Mary Novak, a lawyer, chaplain and activist, will succeed Social Justice Sr. Simone Campbell as head of Network Lobby for Catholic Social Justice, the organization announced March 22.
Campbell, who has attracted national attention for the organization's Nuns on the Bus movement, announced her retirement in October after 16 years as the head of Network. Novak will take over as executive director April 1.
Although not a religious sister herself, Novak has worked with and among religious sisters for several decades as the founding board chair of Catholic Mobilizing Network, which is part of the Congregation of St. Joseph Mission Network. Novak is also an associate of the congregation.
More recently, she worked as associate director of mission integration and as an adjunct professor of law at Georgetown University Law Center and as a spiritual director at the St. Luke Institute in Silver Spring, Maryland. In her practice of law, Novak has worked on death penalty appeals and specialized in peacebuilding and post-conflict resolution.
"Over these past 50 years, and most recently with Sr. Simone at the helm, NETWORK has been able to bring people together around a shared vision for the common good. As the next leader of this phenomenal organization, it is an honor to be called to build on that rock solid legacy," Novak said in a statement.
Network was founded in 1971 by a national organization of religious sisters who voted to set up operations in the nation's capital to push for federal legislation on issues such as environmental protection, poverty relief, and opposition to the Vietnam War. Since then, Network served as a critical force behind the passage of the Affordable Care Act in 2010.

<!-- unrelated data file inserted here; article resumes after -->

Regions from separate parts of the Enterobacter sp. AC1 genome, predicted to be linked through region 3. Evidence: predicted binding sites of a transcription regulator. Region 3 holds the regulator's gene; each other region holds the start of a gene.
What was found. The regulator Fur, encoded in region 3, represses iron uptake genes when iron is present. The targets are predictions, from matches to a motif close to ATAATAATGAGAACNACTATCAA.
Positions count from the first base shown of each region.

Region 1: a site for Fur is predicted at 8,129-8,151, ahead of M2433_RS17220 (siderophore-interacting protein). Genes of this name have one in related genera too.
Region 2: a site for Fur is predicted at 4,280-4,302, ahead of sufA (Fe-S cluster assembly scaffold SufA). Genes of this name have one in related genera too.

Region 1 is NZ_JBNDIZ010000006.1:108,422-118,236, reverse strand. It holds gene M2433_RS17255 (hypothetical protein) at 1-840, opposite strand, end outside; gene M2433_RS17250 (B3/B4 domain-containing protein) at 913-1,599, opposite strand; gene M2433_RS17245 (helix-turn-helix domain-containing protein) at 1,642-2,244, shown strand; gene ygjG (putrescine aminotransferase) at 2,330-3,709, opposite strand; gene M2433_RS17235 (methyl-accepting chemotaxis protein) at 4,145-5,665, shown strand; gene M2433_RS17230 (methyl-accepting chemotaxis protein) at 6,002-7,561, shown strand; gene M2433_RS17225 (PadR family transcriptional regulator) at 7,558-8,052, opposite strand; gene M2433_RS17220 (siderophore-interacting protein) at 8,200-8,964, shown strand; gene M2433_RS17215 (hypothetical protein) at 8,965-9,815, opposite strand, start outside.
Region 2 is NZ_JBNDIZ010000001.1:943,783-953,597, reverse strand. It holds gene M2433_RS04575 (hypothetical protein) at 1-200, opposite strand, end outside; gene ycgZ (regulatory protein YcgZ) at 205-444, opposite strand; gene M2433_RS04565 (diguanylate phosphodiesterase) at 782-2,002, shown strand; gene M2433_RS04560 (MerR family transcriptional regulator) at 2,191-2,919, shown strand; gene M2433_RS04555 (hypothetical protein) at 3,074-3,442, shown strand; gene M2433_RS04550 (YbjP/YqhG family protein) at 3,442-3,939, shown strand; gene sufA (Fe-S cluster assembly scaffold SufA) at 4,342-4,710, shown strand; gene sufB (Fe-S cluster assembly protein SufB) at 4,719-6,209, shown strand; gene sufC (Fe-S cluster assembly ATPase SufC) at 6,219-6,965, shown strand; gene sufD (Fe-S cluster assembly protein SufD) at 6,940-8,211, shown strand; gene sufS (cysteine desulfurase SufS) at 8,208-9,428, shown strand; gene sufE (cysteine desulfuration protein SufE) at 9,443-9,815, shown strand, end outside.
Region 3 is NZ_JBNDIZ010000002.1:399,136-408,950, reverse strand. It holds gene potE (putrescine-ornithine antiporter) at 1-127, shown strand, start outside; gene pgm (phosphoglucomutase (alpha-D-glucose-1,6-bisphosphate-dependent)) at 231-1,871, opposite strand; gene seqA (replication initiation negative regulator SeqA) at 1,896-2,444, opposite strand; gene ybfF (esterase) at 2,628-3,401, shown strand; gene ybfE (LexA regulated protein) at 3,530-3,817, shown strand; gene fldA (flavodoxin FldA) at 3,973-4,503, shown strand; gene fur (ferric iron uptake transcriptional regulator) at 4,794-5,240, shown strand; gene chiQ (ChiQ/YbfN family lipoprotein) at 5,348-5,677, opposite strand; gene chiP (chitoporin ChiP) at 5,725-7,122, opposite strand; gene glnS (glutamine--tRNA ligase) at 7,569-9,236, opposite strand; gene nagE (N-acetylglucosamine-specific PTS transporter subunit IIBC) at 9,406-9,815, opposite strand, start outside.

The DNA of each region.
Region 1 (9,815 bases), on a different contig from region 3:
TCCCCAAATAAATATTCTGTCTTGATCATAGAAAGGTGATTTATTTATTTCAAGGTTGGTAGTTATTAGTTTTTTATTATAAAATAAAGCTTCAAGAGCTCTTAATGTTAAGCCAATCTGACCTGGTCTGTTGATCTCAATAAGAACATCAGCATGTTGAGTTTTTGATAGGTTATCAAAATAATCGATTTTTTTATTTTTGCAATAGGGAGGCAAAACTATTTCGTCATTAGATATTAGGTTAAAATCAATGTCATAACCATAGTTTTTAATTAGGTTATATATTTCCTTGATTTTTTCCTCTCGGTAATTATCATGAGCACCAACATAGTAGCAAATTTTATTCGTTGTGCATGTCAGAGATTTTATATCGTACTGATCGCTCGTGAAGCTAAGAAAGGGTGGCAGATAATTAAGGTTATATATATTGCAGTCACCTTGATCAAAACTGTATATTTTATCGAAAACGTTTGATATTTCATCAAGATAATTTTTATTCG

The organization was particularly active during the 2020 presidential campaign. Although it had avoided endorsing particular candidates in past elections, last year Network mounted a campaign specifically targeting President Donald Trump for not being consistent with Catholic values.
"I step into this work acutely aware of the intense polarization plaguing our society, our culture, and our politics, and following a very painful year of collective trauma we are only just beginning to name," Novak's statement continued. "I believe the Catholic Social Teaching that undergirds all of NETWORK's engagement can be a unifying and universal source of inspiration for the moral imagination we need to promote justice, healing, and the common good."
A number of leading religious sisters in the United States praised Novak's appointment.
"With a clear commitment to the Gospel message, a compassionate concern for Gospel justice, and a clarion conviction to the principles of Catholic Social Teaching, Mary Novak comes to the ministry of Executive Director of NETWORK ready to serve, witness, and lead," St. Joseph Sr. Carol Zinn, executive director of the Leadership Conference of Women Religious, said in a statement.
St. Joseph Sr. Helen Prejean, founder of Ministry Against the Death Penalty, said, "Mary is the living embodiment of 'faith that does justice.' "
Novak will work closely with Campbell, the longtime public face of the organization, during the transition. Campbell praised her as "the perfect choice to lead NETWORK in the next step to ensure the well-being of those most marginalized people among us."
"This is the mandate as we build this nation anew," Campbell said in a statement. "I could not be more proud of what NETWORK has accomplished, and I am excited to join the entire NETWORK membership in the work ahead."